By Dimitris Kontogiannis
The outcome of the Greek general elections based on exit polls and early voting returns showed on Sunday night that the country was entering a period of political uncertainty amid the worst economic crisis in the last several decades.
The heightened political risk will most likely compound the country risk and have detrimental effects on economic prospects unless a stable government is formed, but this does not look likely to be the baseline scenario.
Early projections showed the two main pillars of the Greek political system, namely conservative New Democracy and socialist PASOK, which approved the second European Union-International Monetary Fund bailout package, were falling short of the minimum 151 seats needed to govern in the 300-seat Parliament.
Both parties -- and especially PASOK -- paid a big price for approving economic austerity policies in return for EU-IMF loans to keep the country in the eurozone, but this should come as no surprise. This is largely so because they both failed to communicate to the masses that Greece’s position in the euro area was at stake by not sticking to the terms of the bailout.
We would not be surprised if New Democracy leader Antonis Samaras tried to form either a minority government or propose a government be formed by respectable personalities from various parts of the political spectrum with the backing of other political parties. This way, he will not be joining forces with PASOK, which he and other conservative strategists consider a political liability, and will not be blamed for snap elections if it comes down to that.
Whatever the case, the country will most likely not gain a stable government in the weeks ahead and has to face a grim economic reality, starting today. First of all, one would expect the Athens stock exchange to sink on Monday, with bank shares leading the way. Given the fact that the Athens bourse’s general index has been falling steadily for a long time, the drop may not be as severe as one might expect.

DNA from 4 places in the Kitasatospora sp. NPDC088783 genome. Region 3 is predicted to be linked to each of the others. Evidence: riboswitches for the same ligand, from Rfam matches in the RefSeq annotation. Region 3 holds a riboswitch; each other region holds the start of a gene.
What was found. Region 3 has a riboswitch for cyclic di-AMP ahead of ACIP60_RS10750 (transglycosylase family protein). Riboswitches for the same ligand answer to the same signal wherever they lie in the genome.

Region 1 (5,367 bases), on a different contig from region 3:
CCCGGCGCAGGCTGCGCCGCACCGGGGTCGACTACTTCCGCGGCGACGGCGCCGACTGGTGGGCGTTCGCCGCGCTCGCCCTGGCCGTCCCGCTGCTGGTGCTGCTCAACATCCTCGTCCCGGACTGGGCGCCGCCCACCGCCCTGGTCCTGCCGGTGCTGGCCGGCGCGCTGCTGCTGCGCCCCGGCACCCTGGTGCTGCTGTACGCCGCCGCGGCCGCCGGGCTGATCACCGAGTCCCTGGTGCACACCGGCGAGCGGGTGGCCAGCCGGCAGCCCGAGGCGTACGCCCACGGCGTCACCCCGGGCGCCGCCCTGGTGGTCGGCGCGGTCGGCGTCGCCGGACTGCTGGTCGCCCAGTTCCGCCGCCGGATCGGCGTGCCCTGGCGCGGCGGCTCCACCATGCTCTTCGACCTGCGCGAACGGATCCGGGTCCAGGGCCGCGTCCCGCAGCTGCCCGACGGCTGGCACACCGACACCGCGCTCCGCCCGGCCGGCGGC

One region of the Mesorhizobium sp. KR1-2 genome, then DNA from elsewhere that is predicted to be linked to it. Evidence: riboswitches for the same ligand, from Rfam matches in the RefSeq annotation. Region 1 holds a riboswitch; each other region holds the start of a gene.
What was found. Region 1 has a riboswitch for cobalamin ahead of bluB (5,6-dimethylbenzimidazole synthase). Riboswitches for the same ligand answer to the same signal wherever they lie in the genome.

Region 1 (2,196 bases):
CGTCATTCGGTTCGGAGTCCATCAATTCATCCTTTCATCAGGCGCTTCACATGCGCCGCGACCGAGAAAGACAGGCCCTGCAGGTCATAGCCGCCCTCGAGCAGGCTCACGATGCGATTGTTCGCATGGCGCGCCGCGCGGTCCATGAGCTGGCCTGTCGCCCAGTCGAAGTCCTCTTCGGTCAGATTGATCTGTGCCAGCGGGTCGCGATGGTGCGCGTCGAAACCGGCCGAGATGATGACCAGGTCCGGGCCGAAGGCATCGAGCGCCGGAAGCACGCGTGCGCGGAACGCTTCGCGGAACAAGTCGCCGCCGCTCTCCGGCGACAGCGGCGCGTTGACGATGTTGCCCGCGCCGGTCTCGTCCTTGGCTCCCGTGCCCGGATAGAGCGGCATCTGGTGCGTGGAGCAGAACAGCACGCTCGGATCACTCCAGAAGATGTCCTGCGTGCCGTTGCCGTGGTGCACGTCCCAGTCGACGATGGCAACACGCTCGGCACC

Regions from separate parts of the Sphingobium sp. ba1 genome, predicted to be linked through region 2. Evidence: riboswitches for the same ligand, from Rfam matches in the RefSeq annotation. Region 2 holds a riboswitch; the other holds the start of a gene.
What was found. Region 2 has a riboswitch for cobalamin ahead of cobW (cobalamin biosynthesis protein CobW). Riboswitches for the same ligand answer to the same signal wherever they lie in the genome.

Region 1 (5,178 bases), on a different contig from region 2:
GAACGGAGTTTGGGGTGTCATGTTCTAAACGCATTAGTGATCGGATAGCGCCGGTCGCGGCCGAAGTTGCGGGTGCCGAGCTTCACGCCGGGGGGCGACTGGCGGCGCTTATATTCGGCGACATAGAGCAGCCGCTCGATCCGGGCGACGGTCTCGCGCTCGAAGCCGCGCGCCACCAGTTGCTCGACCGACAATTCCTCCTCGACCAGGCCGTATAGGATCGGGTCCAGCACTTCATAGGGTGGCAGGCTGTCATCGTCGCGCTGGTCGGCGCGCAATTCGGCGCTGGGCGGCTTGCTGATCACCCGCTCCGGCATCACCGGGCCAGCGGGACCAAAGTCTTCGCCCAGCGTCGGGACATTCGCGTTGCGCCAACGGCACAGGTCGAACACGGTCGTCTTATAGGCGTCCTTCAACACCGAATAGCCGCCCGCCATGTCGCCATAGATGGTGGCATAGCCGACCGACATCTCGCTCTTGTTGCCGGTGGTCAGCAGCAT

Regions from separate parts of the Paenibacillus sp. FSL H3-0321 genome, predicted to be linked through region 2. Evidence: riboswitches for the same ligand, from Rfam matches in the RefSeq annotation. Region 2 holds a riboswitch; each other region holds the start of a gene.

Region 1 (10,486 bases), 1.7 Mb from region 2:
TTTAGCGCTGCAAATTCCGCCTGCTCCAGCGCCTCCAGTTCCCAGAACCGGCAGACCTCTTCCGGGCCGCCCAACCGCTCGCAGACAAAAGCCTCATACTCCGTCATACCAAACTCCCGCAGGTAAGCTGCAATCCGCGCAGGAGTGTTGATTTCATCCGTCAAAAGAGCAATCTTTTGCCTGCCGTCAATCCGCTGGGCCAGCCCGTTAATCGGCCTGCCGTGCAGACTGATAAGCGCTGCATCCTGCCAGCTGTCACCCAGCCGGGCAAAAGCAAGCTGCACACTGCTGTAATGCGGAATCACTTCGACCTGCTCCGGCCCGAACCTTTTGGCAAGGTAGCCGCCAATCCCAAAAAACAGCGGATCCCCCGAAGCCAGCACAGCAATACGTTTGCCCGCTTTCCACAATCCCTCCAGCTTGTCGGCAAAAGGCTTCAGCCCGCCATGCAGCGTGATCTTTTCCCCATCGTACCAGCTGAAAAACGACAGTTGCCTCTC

Spreads on the new Greek government bonds are bound to widen sharply following the election result, but this will not have a direct effect on the country since it does not borrow from the markets except for short-term debt paper, that is, treasury bills.
However, the wider spreads should have an adverse impact on the value of the collateral local banks have placed with the European Central Bank to obtain liquidity. In other words, one would expect the ECB to lend Greek banks less for the same nominal value of government bonds and other Greek securities used for collateral.
Moreover, it is reasonable to assume it will be even more difficult for Greek banks to convince private investors to participate in the future share capital increases to avoid nationalization. A tough task will get even tougher now. Readers are reminded that the Hellenic Financial Stability Facility recently committed 18 billion euros in EFSF bonds to cover the future share capital exercises of the country’s four largest local credit institutions and make it possible for them to function properly. Greek banks have suffered huge losses from their participation in the biggest sovereign debt restructuring in history and bad loans, given that the Greek recession entered its fifth year in 2012.
One would also expect the Achilles heel of the Greek banks, namely deposit hemorrhage, to show up once again with ordinary people withdrawing money as soon as on Monday. Needless to say, deposit flight and withdrawals can lead to serious problems although one would expect the ECB and the Greek central bank to be on high alert, providing liquidity if necessary.
However, this cannot go on forever as they have have already borrowed more than 120 billion euros by putting up collateral from both sources and the ECB may impose bigger haircuts on the collateral as we said above. It is noted history teaches banks collapse due to a lack of liquidity and not due to insufficient capital.
In addition, it is possible that some small corporate and real estate deals or other transactions will be put off until the political picture becomes clearer in the coming weeks and months.
Underlying everything is Greece’s commitment to the terms of the second bailout, which the majority of the parties entering the Parliament seem to reject outright. Readers are reminded that the next review by the representatives of the international creditors -- collectively known as the troika -- will take place in the next few weeks and Greece will have to specify a series of spending cuts amounting to 5.5 percent of GDP for the period 2013-14 by end-June to comply.
All in all, the outcome of the general elections has increased the chances that the country will not have a strong, stable government any time soon, raising political uncertainty and putting at risk Greece’s position in the euro area. Snap elections may or may not be a solution. The only certain thing is that the economic consequences of the election will become obvious shortly.